There are “significant gaps” preventing the inclusion of people with Down syndrome in Ireland, a new report has found.
The report, Upside, published to celebrate the 50th anniversary of Down Syndrome Ireland (DSI), found there were differences between public perception and aspirations when compared to the lived reality for the people with the condition in the State.
A survey conducted as part of the research found that 87% of adults agree that there should be supports for adults with Down syndrome to engage in further and higher education.
Some 71% of adults with Down syndrome who have already left school would like to attend further education.
However, before the pandemic, just 29% of adults with Down syndrome were doing some kind of course, many of which were delivered in a health care setting by care staff.
On health, 80% of the public believe waiting times should be no longer than six months for someone with Down syndrome to receive their health assessments, tests and start their therapies. However, in 2019, the average number of therapy sessions for a person with Down Syndrome was five a year.
More than half of the people who responded to a recent survey of DSI members had been offered no therapy at all.
The public believes that 20% of people with Down syndrome are currently in paid employment, the survey found. In reality, meaningful employment for people with Down syndrome is approximately 6%, despite the fact that many more people would like to work.
The research was conducted through an online survey across a nationally representative sample of 1,000 adults.
Barry Sheridan, chief executive of DSI, said the report aims to highlight “just how much further we as a society have to go to call ourselves truly inclusive”.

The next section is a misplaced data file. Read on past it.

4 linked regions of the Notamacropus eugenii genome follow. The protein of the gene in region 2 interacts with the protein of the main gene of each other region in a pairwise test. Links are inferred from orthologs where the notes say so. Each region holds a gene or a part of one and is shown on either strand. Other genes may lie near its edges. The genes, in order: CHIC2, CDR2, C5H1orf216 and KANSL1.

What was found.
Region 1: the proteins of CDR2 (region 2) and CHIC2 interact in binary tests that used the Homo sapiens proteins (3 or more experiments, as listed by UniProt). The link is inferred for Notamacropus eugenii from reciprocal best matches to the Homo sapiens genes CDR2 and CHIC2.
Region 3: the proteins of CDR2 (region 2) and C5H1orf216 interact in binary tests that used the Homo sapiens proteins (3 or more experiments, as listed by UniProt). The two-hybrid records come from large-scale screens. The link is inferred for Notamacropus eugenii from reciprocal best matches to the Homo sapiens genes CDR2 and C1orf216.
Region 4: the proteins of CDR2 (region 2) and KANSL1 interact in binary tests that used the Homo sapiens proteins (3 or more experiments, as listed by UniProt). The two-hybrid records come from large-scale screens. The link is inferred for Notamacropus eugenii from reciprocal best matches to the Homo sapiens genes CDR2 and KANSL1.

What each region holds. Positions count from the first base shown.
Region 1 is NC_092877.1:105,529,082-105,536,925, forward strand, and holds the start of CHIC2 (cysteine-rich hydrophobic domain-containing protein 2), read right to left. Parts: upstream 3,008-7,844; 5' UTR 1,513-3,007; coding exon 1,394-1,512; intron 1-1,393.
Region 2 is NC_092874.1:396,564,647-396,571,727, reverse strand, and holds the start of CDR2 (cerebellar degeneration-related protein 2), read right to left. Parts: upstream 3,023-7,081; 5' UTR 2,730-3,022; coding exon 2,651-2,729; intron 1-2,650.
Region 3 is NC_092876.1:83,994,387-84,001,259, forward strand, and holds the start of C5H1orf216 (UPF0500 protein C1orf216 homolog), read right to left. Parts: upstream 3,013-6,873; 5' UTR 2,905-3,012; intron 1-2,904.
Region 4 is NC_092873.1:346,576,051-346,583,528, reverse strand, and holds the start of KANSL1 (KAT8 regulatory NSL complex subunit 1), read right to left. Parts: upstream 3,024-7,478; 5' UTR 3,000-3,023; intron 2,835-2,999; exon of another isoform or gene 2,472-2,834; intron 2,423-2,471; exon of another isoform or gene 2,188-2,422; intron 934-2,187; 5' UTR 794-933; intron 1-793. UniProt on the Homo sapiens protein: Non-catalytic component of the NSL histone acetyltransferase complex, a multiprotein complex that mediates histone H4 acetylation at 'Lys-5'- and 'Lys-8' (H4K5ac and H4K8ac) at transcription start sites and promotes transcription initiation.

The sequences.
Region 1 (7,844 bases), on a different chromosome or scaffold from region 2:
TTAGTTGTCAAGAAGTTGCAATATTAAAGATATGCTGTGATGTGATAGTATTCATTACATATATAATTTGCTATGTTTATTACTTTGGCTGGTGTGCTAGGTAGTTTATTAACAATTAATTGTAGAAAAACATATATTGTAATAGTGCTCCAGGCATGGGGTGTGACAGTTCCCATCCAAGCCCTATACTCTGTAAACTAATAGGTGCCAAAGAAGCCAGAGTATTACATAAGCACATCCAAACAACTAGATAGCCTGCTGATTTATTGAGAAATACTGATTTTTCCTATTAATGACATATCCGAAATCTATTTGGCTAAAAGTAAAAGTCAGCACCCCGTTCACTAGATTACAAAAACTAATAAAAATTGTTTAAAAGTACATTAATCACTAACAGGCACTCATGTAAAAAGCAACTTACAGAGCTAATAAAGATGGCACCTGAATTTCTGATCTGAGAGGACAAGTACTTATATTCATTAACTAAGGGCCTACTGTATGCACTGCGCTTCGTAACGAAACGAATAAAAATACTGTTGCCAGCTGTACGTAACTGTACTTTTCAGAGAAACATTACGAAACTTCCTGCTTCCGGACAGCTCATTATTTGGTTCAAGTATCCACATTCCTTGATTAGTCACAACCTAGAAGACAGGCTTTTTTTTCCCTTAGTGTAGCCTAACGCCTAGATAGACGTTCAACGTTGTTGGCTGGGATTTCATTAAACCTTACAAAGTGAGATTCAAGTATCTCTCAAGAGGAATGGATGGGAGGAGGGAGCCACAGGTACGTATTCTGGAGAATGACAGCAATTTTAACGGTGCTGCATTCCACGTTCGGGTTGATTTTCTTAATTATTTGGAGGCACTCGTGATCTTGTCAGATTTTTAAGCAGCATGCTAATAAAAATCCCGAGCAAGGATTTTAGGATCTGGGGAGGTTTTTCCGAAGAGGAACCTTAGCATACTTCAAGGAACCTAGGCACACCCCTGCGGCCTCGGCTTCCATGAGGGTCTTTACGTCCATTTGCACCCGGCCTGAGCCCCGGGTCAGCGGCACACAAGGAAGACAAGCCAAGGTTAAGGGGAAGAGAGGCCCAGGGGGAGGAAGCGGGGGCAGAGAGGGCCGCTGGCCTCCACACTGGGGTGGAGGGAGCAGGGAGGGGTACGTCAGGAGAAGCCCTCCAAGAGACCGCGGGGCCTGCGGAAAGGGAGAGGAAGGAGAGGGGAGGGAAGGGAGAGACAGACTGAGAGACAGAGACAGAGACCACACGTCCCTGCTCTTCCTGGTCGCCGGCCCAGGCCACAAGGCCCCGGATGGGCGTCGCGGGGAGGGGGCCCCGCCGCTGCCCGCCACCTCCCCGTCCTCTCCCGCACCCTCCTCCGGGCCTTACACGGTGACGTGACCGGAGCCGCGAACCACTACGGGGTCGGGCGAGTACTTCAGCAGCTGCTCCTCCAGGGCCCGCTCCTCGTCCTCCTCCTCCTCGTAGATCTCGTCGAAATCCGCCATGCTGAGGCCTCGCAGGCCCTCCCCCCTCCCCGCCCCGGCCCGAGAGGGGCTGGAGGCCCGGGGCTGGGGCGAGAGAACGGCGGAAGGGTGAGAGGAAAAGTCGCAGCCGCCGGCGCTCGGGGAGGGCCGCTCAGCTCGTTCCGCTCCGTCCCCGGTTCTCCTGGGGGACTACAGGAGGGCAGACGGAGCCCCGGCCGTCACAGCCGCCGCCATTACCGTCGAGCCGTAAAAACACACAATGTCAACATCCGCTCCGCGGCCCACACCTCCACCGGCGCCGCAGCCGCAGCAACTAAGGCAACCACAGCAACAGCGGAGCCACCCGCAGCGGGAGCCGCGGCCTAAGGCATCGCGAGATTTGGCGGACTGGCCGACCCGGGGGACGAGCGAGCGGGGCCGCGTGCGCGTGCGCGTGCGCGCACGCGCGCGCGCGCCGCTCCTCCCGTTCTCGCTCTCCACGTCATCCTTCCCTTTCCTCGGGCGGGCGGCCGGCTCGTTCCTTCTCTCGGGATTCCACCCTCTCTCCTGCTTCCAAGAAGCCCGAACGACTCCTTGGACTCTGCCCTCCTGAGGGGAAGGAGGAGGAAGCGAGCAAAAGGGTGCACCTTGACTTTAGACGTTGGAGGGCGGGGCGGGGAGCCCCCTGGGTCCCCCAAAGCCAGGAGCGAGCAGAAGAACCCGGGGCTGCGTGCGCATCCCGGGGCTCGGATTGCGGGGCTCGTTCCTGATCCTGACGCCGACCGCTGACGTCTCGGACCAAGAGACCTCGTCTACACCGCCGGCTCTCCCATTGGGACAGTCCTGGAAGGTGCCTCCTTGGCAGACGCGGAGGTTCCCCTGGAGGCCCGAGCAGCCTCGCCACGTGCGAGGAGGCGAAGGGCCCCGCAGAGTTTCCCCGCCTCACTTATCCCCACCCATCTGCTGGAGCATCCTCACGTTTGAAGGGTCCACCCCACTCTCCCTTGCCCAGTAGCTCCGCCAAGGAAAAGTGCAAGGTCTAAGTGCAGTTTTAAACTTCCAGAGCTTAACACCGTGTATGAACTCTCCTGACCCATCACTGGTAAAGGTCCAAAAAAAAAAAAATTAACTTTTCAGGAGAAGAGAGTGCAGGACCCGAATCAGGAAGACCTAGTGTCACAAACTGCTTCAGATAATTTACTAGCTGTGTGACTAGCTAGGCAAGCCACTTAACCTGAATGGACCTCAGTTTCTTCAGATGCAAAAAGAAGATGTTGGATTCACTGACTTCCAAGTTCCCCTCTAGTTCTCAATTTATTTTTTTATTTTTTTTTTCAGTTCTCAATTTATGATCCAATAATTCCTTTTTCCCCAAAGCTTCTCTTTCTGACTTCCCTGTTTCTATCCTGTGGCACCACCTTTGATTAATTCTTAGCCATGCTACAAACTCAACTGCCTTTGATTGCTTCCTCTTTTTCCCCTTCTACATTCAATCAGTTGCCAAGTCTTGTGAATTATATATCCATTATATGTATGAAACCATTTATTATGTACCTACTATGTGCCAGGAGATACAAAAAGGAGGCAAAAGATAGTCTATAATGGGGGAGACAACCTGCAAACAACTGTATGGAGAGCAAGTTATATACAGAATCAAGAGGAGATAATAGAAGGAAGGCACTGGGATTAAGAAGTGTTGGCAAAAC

Ireland has the lowest rate of employment and one of the highest poverty rates for people with disabilities in the EU, according to the Oireachtas Disability Group Pre-Budget Submission 2021.
“We need to change this. We have participated in numerous pilot programmes, but significant gaps to inclusion remain. The time for discussion has passed. Now it is time for action,” Mr Sheridan added.
The charity has outlined 21 demands for this Government to bring about real change in achieving disability rights in this country.
These demands include calls for full implementation of already adopted legislation and policies, as well the need for urgent updating of long-standing laws which are out of date, irrelevant and unfit for purpose.
“For example, there is key legislation such as the 2015 Assisted Decision-Making (Capacity) Act, that has not been fully implemented,” Mr Sheridan said.
"It is unacceptable and shocking that it is still in place. Let’s make it the last anniversary of this law.”
The charity has also launched a 60-foot street artwork of 21-year-old Amanda Butler, at the junction of Harcourt Street and Clonmel Street in Dublin City Centre, to highlight the campaign.